The Angels are in first place.
OK, the 2022 season is only in its third week, but for a franchise that hasn’t made the postseason since 2014, it’s an encouraging start. Fresh off taking two of three games against the Astros in Houston, the Angels (8-5) return to Angel Stadium on Friday for a homestand that includes three games against the Baltimore Orioles and four against the Cleveland Guardians.
With Times baseball editor Hans Tesselaar serving as moderator, Times staff writer Mike DiGiovanna and assistant sports editor Steve Henson discussed all things Angels after the season’s first 13 games.
Manager Joe Maddon wasn’t too concerned when the Angels opened the season losing three of four to the Astros. “My takeaway is that we’re very close to Houston,” he said of the team that has played in the World Series three of the last five seasons. Since that series, the Angels are 7-2. So, is Maddon correct?
DiGiovanna: Yes, and winning two of three in Houston this week without Mike Trout, who was nursing a bruised left hand and is expected back Friday night, proved it. That does not necessarily mean the Angels will overtake the Astros and win the division, but their lineup, rotation and bullpen are deeper and more balanced than they have been in years, and they’re good enough to at least to challenge Houston for the title.
Henson: Hate to puncture the optimism of spring with cold numbers, but the Angels finished 18 games behind the Astros in 2021, three games behind them in the abbreviated 2020 season, 35 games behind them in 2019, 23 games behind them in 2018 and 21 games behind them in 2017. That’s a lot of ground to make up and winning two of three in April doesn’t do more than bring them a step or two closer to the dominant team in the AL West.
There’s a lot to like about the offense. The Angels entered Thursday leading the major leagues in runs (65) and tied for the lead in home runs (16) and stolen bases (11). What do you like about the offense?
DiGiovanna: That they’re not one-dimensional. They’re not relying primarily on the long ball. They scored 13 runs in wins over the Astros on Tuesday and Wednesday without hitting a homer. They’re manufacturing runs with speed, situational hitting and aggressive baserunning. They’re “passing the baton,” as managers like to say, taking a walk or advancing a runner with an out and trusting the batter behind them to come through. And they’ve been productive with relatively modest contributions from Trout (.267, two homers, three RBIs) and Anthony Rendon (.200, one homer, four RBIs).
Henson: The Angels do have a multifaceted offense and a deep lineup. Get everybody healthy – for once – and it’d be fun to watch this team punish opposing pitchers. As Mike points out, Trout and Rendon aren’t hot yet. Also, spark plug David Fletcher has been injured, Shohei Ohtani has just a .288 OBP from the leadoff spot, and youngsters Brandon Marsh and Jo Adell should only get better. Figure in budding superstar Jared Walsh and surprisingly prolific Max Stassi and, yes, the Angels just might slug – and run – their way to nipping at the Astros’ heels.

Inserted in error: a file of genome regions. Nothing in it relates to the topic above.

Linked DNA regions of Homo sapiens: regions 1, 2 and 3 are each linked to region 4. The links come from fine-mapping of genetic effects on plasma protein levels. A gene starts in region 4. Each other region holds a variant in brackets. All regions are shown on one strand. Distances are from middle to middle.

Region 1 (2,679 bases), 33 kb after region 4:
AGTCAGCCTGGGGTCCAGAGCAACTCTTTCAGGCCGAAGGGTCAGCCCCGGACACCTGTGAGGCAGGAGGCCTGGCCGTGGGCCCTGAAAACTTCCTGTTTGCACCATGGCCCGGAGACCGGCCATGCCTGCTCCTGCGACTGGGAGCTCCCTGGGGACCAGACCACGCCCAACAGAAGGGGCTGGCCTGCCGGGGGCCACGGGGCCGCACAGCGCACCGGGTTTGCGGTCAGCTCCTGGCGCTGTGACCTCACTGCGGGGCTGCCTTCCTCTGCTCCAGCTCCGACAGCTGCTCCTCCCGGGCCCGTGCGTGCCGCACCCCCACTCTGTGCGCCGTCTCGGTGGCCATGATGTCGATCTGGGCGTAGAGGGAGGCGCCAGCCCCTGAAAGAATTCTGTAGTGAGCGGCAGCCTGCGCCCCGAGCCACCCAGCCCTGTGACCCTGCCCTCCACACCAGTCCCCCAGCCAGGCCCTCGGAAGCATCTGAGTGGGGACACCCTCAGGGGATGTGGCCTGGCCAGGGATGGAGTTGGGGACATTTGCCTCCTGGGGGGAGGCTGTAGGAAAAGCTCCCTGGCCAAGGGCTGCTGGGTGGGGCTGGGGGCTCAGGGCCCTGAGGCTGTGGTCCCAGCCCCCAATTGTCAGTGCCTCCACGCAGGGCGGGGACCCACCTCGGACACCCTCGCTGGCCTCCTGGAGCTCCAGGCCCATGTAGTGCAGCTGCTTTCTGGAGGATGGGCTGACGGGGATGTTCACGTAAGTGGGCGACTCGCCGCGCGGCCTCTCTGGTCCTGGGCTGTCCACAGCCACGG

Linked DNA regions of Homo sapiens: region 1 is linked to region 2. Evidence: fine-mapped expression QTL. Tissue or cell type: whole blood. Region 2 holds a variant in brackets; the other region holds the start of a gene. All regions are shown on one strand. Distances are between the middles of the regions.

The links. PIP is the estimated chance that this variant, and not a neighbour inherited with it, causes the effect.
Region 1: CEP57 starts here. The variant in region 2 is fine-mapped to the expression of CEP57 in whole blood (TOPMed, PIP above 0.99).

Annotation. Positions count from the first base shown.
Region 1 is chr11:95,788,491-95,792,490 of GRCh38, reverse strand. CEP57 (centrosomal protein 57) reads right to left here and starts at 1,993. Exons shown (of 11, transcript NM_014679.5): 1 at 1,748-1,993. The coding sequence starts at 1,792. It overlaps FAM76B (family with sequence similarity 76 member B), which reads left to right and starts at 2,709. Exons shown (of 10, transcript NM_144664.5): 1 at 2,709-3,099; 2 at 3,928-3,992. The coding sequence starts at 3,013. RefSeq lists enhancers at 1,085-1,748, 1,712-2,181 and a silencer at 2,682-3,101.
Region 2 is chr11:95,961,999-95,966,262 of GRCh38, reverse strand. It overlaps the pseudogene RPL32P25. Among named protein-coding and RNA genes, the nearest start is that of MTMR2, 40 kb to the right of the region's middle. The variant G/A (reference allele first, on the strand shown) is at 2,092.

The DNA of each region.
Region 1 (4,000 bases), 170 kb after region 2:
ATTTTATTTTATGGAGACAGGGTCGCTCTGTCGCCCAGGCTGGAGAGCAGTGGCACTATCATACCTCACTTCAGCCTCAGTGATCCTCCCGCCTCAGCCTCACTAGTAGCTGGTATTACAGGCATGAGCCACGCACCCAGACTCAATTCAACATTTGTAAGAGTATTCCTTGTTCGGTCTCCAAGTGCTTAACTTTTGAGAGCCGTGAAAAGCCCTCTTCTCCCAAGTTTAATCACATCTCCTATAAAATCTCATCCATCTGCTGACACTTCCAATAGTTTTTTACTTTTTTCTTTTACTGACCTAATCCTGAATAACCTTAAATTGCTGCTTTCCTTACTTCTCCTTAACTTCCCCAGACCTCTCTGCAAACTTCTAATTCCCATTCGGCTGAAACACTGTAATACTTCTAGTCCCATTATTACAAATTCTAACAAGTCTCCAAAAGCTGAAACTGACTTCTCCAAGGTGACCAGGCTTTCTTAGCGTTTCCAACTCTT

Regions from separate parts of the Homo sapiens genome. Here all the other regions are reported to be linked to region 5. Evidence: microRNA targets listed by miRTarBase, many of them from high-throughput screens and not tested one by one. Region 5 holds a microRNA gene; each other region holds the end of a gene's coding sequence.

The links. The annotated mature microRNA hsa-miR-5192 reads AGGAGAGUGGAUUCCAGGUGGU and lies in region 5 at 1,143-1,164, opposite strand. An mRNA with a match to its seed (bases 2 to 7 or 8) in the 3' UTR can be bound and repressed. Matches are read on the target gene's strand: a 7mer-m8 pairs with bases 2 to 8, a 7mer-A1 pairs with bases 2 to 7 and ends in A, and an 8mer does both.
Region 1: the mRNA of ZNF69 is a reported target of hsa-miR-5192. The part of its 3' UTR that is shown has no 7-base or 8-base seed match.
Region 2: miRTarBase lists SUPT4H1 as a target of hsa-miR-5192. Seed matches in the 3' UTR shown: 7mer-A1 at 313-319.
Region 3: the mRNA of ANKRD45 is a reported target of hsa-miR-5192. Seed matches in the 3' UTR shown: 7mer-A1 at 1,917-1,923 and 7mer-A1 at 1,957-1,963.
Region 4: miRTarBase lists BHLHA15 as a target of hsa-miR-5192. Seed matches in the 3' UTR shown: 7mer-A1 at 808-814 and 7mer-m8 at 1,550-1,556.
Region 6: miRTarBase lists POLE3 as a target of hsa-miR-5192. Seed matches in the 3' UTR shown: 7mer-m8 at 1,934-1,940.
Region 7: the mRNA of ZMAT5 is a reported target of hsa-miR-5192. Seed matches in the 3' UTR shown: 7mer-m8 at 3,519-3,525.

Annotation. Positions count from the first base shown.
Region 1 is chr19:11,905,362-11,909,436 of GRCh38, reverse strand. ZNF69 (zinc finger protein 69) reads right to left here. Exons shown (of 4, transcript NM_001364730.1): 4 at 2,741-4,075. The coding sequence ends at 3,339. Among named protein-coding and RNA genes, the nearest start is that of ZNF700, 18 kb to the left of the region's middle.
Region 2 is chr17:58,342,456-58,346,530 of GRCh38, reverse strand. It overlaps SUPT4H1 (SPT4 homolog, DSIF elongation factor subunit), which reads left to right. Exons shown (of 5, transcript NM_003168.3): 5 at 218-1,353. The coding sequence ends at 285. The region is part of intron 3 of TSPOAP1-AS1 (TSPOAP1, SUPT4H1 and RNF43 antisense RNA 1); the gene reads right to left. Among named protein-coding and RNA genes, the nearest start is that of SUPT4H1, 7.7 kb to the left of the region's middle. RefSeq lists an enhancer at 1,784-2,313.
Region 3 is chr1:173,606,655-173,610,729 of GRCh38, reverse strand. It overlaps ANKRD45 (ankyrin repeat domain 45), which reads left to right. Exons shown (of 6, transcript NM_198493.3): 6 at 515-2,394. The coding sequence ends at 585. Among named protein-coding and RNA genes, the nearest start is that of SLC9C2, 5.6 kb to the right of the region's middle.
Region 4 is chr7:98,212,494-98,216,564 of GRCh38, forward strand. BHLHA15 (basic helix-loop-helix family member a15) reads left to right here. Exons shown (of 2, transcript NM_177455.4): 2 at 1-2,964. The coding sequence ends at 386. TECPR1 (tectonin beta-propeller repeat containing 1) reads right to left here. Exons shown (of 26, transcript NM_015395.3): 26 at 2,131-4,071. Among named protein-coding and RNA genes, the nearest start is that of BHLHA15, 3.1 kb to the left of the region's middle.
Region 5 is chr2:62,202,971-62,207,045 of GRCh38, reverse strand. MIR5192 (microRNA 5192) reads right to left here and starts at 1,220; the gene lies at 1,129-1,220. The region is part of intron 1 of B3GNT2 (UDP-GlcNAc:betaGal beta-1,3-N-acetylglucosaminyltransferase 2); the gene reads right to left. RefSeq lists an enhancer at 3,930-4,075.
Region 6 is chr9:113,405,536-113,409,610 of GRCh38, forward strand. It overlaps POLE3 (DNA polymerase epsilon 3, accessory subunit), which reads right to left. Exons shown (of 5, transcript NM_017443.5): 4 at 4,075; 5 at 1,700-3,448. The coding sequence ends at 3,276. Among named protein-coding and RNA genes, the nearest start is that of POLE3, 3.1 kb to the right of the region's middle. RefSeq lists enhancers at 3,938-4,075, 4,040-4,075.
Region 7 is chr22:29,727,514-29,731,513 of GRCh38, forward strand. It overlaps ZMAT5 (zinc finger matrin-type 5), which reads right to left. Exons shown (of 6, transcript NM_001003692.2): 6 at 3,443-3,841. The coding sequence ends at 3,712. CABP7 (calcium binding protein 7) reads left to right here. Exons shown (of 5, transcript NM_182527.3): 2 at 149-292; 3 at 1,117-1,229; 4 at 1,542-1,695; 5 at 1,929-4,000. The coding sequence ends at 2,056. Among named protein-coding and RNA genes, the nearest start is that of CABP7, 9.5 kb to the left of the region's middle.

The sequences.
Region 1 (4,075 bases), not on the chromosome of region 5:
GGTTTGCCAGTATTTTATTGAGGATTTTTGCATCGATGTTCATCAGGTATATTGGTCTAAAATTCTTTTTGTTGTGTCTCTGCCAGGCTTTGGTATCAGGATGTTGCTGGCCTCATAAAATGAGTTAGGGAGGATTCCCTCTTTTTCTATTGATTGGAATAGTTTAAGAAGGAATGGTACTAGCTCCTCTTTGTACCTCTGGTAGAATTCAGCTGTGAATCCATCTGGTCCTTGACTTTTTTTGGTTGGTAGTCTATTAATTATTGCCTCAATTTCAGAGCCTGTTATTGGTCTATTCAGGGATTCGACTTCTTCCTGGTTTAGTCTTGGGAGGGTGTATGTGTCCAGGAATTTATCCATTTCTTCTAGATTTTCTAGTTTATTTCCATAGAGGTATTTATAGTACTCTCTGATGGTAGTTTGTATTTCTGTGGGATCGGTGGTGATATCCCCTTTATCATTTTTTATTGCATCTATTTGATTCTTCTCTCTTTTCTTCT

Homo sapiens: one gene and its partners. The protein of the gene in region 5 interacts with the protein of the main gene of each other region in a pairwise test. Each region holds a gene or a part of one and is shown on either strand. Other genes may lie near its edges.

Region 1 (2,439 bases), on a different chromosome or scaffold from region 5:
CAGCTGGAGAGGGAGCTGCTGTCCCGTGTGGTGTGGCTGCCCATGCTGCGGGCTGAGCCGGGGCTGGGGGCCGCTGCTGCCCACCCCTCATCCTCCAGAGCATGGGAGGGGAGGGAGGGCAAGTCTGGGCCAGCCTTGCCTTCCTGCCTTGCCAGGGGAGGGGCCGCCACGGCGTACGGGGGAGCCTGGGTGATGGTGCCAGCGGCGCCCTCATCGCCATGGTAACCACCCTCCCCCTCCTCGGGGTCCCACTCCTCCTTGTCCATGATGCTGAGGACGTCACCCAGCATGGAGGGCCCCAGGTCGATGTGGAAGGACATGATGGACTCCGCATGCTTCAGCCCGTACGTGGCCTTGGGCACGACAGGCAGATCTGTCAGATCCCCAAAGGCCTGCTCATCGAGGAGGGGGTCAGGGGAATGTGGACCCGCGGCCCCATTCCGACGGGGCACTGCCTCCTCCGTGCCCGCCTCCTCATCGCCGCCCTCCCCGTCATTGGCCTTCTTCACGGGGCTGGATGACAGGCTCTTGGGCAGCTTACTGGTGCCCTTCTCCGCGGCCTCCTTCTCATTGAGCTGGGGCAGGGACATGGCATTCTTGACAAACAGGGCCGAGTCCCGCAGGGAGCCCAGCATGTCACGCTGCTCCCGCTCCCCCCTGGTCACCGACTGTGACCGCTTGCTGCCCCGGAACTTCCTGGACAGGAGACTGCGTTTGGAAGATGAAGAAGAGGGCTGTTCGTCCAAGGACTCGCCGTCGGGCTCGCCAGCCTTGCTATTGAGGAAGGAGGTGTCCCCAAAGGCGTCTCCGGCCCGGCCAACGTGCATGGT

What about the starting pitching, especially what they’ve gotten so far from Noah Syndergaard?
DiGiovanna: Syndergaard has been outstanding, going 2-0 with a 1.59 ERA in his first two starts despite not approaching triple digits with his fastball. His velocity should improve as he regains strength and stamina in his return from Tommy John surgery, so there is no reason to think he won’t team with Ohtani to give the Angels two dominant front-of-the-rotation starters. Michael Lorenzen’s results have been mixed, but his stuff looks good and he appears durable enough to transition from the bullpen to the rotation. Left-hander Patrick Sandoval’s eight scoreless innings have been laborious, but it’s clear his fastball-changeup combination will play. The other two young lefties – Reid Detmers (8.59 ERA) and Jose Suarez (5.19 ERA) – have struggled.
Henson: The top of the rotation of Ohtani and Syndergaard appears locked in. The unanswered questions come deeper. Lorenzen has yet to prove he can withstand a starter’s workload; he made only 28 starts in 297 appearances entering the season and 21 of those came as a rookie in 2015. Sandoval and Suarez show flashes of effectiveness then struggle. Detmers, a first-round draft pick, has upside and he’d better reach it quickly if we’re talking about contending in 2022.
The Angels invested big money to upgrade the bullpen. Money well spent thus far?
DiGiovanna: Definitely. The bullpen as a whole ranked 24th in baseball with a 4.34 ERA entering Thursday, but the three arms in which the Angels invested most heavily – closer Raisel Iglesias, left-hander Aaron Loup and right-hander Ryan Tepera – have combined to give up three earned runs and four hits, striking out 18 and walking two in 18 1/3 innings for a 1.47 ERA. Iglesias has been dominant. Loup has not given up a hit in 6 1/3 innings. Tepera rebounded nicely after two of his first four pitches were hit for homers in the season opener. Mike Mayers looks better after a shaky start. Austin Warren has been solid. If Archie Bradley (6.75 ERA) regains his form, the Angels have the makings of a deep and effective bullpen.